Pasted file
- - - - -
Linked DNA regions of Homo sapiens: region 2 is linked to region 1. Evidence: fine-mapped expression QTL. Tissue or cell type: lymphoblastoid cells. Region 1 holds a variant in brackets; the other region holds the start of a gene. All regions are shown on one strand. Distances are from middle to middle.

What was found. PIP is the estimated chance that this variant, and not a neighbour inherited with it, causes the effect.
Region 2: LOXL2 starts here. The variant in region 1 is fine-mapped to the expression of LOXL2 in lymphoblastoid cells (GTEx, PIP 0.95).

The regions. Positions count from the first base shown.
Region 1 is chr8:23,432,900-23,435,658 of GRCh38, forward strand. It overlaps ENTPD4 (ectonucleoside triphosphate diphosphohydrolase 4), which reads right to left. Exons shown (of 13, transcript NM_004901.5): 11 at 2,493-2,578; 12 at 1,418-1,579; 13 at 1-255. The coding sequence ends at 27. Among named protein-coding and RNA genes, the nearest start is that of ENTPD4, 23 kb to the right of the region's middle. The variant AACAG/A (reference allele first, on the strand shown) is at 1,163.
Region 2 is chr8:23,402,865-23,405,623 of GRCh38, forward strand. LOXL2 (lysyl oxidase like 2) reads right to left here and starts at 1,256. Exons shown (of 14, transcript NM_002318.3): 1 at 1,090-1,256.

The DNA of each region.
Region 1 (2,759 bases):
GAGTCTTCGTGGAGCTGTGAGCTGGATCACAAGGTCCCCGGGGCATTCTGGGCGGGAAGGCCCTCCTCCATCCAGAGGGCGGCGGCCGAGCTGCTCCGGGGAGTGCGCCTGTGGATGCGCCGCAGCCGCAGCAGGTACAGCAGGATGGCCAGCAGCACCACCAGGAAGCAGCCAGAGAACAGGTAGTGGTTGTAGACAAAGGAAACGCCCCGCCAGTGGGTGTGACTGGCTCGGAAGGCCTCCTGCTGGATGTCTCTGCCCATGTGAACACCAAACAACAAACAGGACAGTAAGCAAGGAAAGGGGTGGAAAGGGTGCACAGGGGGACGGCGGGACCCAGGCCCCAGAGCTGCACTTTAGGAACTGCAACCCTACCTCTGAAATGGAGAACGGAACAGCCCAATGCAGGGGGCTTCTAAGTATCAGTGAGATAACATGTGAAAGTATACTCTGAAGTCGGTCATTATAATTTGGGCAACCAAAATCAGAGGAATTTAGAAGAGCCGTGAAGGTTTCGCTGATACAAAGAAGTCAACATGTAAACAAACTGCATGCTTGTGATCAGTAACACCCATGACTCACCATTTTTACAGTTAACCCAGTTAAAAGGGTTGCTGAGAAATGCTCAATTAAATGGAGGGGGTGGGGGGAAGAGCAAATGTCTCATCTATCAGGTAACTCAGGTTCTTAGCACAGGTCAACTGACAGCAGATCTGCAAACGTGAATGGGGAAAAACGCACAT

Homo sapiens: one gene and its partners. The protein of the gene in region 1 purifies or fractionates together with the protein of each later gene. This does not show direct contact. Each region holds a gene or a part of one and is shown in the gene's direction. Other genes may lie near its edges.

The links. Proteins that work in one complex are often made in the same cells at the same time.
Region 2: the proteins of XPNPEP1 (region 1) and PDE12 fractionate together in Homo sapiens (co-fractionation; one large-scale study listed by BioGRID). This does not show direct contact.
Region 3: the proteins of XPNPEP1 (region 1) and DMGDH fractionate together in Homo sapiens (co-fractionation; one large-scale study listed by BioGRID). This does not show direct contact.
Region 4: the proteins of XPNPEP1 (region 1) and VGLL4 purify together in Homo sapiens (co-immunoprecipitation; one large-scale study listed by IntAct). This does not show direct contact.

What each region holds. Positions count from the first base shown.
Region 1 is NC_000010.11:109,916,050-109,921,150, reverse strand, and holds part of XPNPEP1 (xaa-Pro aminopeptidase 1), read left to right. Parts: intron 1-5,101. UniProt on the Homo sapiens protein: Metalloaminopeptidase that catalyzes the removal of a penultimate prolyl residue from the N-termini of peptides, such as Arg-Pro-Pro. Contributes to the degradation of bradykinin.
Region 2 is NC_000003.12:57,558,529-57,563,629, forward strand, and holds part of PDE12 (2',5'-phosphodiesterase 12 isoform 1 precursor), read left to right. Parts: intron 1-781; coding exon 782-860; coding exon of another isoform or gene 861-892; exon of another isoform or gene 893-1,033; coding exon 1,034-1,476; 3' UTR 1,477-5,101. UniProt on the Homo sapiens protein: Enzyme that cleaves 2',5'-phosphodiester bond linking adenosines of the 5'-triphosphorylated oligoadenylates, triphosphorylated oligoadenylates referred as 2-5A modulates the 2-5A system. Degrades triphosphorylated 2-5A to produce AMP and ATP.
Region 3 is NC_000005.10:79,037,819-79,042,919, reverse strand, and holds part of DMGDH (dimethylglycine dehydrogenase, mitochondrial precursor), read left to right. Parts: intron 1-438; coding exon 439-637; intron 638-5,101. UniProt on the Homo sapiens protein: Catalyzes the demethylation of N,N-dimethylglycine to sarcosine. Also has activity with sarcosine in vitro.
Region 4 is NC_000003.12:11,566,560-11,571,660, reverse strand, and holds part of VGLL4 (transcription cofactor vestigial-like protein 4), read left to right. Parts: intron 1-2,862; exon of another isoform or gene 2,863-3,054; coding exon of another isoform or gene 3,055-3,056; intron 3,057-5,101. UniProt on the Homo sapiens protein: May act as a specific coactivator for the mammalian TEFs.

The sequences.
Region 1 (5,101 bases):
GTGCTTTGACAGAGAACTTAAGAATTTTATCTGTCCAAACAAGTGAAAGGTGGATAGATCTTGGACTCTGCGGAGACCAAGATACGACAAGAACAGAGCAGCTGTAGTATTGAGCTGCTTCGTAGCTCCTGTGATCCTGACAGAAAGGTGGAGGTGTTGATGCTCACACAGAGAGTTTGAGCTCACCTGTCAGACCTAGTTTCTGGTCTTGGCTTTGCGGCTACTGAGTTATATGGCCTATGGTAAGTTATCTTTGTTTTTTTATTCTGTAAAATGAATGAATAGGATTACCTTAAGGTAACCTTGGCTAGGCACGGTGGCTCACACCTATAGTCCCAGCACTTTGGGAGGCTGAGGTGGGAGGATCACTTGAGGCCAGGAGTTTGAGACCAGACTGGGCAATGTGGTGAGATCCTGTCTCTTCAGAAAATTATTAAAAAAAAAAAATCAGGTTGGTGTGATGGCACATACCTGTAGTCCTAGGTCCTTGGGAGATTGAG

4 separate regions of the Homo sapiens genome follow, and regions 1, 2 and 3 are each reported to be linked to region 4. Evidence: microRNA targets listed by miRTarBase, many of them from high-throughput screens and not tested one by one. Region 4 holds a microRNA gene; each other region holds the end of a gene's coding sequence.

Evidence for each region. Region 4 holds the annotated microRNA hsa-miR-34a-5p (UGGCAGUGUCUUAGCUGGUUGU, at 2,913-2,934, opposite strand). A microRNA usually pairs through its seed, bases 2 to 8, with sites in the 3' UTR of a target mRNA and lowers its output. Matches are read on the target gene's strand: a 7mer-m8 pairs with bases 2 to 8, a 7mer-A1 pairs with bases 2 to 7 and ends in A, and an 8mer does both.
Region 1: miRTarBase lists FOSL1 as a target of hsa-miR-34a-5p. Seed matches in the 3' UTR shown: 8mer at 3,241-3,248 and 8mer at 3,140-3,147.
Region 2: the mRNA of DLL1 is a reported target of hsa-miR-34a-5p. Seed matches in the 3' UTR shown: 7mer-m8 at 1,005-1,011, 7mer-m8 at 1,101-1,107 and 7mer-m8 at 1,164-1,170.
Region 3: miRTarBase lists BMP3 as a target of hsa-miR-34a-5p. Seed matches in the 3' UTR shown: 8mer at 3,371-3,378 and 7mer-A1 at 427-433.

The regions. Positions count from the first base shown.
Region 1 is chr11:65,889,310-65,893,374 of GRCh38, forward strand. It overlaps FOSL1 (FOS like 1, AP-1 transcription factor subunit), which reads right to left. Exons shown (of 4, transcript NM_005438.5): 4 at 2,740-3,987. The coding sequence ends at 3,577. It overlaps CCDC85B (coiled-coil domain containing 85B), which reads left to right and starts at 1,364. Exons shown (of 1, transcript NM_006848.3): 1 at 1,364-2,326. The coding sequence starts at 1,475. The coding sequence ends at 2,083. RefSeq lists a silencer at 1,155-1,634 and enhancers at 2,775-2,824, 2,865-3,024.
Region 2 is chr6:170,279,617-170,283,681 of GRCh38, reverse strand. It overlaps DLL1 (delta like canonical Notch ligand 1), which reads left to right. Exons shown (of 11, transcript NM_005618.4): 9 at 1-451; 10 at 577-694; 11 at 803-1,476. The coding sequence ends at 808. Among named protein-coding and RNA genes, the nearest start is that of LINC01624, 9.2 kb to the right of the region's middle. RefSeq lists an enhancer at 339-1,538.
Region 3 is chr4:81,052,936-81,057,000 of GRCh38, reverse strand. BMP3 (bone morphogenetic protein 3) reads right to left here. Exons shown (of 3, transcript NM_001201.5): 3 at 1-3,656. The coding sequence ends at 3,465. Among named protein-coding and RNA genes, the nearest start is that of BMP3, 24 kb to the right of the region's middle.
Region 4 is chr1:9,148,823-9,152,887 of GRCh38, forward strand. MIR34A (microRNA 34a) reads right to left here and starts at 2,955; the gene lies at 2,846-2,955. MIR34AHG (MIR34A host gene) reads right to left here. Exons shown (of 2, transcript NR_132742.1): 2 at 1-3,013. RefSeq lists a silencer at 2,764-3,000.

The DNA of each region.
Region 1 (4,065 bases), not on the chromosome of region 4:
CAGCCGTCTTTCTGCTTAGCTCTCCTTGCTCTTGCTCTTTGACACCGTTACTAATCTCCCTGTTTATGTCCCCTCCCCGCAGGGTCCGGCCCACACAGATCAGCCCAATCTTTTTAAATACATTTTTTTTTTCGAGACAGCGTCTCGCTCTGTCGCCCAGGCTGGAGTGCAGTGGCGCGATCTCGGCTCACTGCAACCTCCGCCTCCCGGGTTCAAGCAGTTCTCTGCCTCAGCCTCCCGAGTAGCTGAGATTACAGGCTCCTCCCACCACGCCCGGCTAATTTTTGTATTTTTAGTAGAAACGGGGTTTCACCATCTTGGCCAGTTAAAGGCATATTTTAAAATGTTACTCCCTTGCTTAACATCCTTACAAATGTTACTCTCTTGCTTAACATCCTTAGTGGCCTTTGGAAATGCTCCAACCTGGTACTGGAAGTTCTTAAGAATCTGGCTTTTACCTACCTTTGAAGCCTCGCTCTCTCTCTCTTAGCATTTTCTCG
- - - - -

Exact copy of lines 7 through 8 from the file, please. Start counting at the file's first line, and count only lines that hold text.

The DNA of each region.
Region 1 (2,759 bases):